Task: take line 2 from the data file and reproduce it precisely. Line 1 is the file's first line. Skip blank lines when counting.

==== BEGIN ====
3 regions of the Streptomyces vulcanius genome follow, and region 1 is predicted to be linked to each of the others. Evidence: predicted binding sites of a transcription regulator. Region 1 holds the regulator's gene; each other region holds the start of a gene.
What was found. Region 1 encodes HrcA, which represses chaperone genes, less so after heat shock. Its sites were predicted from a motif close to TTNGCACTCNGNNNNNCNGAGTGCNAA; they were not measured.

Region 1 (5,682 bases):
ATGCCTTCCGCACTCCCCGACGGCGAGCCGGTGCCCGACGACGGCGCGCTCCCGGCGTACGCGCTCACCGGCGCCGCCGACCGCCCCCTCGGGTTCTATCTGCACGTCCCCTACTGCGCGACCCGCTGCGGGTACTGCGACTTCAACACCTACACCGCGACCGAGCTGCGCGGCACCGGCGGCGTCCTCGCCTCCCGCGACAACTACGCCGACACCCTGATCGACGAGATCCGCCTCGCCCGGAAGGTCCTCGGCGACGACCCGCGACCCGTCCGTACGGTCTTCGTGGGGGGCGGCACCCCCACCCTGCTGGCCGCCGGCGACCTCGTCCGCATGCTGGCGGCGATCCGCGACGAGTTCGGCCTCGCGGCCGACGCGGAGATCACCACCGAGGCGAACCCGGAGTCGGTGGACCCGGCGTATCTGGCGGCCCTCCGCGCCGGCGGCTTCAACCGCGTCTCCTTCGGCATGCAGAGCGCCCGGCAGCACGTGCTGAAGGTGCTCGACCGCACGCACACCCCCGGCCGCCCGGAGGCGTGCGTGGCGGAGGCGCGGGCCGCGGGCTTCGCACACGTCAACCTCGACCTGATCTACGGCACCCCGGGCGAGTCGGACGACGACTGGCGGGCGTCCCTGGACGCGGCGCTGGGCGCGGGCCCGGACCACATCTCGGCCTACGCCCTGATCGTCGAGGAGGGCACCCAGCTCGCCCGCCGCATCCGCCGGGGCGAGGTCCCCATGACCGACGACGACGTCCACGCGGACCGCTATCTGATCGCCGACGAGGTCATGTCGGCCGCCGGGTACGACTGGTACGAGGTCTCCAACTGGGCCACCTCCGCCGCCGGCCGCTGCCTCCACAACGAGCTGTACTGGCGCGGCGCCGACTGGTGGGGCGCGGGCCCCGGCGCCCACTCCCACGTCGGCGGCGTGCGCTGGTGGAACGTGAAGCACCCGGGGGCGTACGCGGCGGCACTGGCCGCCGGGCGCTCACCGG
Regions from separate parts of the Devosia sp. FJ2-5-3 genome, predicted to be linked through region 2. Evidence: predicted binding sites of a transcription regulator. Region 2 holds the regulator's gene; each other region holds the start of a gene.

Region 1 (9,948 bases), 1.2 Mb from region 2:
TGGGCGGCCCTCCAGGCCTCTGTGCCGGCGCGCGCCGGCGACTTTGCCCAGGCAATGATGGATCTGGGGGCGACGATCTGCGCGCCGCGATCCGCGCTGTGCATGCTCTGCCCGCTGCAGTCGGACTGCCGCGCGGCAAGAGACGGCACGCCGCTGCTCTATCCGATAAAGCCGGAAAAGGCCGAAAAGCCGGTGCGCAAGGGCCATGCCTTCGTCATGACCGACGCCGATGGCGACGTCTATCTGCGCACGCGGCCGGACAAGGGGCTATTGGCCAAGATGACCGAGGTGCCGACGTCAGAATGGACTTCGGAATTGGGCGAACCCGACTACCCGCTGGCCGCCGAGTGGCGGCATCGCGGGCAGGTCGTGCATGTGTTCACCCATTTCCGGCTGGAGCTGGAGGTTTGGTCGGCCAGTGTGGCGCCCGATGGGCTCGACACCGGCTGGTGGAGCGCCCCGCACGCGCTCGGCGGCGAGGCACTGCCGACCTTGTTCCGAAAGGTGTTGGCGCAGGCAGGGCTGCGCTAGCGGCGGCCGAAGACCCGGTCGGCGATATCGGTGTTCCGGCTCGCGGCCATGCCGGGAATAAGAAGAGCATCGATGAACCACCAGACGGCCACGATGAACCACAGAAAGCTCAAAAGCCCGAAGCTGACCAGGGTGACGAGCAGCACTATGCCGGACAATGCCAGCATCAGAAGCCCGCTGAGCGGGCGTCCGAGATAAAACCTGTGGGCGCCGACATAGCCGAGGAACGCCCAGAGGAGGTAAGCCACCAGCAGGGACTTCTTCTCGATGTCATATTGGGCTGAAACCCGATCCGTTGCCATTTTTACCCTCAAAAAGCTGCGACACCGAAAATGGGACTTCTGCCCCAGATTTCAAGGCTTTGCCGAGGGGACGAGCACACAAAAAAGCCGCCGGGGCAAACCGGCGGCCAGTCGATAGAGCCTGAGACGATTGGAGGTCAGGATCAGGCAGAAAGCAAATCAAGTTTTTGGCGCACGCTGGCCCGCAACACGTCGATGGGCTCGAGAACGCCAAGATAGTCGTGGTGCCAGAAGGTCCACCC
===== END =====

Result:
What was found. Region 1 encodes HrcA, which represses chaperone genes, less so after heat shock. Its sites were predicted from a motif close to TTNGCACTCNGNNNNNCNGAGTGCNAA; they were not measured.